Someone I respect in the OCD community commented with a question lately asking me why I decided to wean off my medication.
That question struck me. Why? Why am I doing it? Why risk it? I still have obsessions and still engage in compulsions through surely I have made significant progress in regaining my life. So why go off the medication that I know helped me?
I wish I had grand noble reasons, but my main ones are not so grand nor noble.
First of all, my psychologist recommended it. Okay, maybe that’s noble. He implied that he doesn’t like having people stay on medications for too long. Since I seemed to be making good progress, he encouraged me to talk to my doctor about a gradual weaning off of my medication, assuring me that if I had relapses or hard times I could increase my visits with him.
Secondly, I have a theory that the medication has “helped” me gain about 10 pounds and frankly, it would be awesome to lose ten pounds just by going off a medication. So far this has not come to fruition, but I’m not giving up all hope yet. Even five pounds would be awesome, right?
So those are my main reasons and I guess they aren’t terrible, though maybe one is sort of vain. But we can say they are both motivated by health reasons, right? And who can fault that?
But I keep thinking of an OCD group I attended in Seattle. I remember an older woman who seemed very distraught. Her medicine, the thing that she had relied upon to keep her OCD in check, “stopped” working. She didn’t seem to have the tools to manage her OCD without the medication. I saw her, and must have subconsciously decided that I didn’t want to be in her shoes someday. I didn’t want my OCD to be manageable only through medication because what if one day it stopped working? What then? Try different medications? Trial and error?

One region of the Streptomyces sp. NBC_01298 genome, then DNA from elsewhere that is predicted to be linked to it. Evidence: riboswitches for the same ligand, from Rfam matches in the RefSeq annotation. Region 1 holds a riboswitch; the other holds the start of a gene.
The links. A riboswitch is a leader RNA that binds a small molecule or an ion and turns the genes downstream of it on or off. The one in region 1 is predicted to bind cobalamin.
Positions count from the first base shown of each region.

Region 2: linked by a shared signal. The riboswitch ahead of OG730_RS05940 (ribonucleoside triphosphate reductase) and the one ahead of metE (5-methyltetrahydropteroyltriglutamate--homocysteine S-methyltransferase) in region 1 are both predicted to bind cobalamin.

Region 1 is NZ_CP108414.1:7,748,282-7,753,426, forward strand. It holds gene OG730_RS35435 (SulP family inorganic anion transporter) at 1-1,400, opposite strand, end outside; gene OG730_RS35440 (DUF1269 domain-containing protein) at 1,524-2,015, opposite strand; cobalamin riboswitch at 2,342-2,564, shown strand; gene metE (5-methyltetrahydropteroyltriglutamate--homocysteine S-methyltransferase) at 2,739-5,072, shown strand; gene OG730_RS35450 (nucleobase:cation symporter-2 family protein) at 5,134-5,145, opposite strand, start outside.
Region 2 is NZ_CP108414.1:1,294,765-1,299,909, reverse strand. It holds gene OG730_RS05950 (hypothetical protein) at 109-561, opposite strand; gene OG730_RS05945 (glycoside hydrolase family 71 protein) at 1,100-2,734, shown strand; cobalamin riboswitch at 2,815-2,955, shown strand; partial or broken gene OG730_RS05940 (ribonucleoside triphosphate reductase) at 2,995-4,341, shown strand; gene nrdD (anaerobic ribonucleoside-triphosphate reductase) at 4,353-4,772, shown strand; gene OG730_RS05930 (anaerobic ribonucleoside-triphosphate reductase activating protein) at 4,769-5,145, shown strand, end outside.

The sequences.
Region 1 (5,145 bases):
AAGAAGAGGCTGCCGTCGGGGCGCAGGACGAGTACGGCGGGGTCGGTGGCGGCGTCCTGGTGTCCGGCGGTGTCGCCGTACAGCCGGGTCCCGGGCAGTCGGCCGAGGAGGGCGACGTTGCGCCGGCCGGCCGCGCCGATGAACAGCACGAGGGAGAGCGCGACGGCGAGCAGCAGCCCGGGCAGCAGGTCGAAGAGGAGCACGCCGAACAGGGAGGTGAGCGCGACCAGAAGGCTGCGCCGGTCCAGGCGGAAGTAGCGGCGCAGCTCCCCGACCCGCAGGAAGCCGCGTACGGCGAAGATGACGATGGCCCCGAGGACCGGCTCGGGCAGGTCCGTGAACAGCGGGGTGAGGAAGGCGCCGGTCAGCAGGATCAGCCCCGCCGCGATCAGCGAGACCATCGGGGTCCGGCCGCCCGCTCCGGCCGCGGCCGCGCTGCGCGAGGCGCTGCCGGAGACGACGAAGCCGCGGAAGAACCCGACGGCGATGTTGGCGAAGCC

For me, medication has always been an assistant to cognitive behavioral therapy. I went on medication to calm myself down so that I could engage in exposures. The medication took an edge off of the aggressive anxiety and made CBT possible. Now that I know the methods of exposure response prevention and CBT, I feel more comfortable going off of the medication. I don’t want to need to have that crutch, though I am not ashamed of having taken medication and would not be judgmental of anyone who does need to be on medication for OCD or other mental health problems.
Dealing with OCD is not easy. Making the choice of how to fight it is not easy either, and there are so many of them. If medication: what type? what dosage? how long? If therapy: group? individual? how often? how long? When engaging in exposures: how? what? when? etc.
It’s about consistency and, cheesy as it may sound, remaining aware of how you are doing. It’s not like every day is easier or better than the day before. One day could be great and the next day severely difficult. It is so important to remain positive. It’s important to believe in yourself and give yourself second, third, fourth…. etc. chances. Don’t give up on yourself if you fall back into old habits. Just try and do better the next time.
I’m trying to do this. I’m still trying to figure out my recovery process. I know it won’t be an entirely downhill cruise but I hope it won’t be an all uphill battle either. I guess I’ll have to wait and see what happens.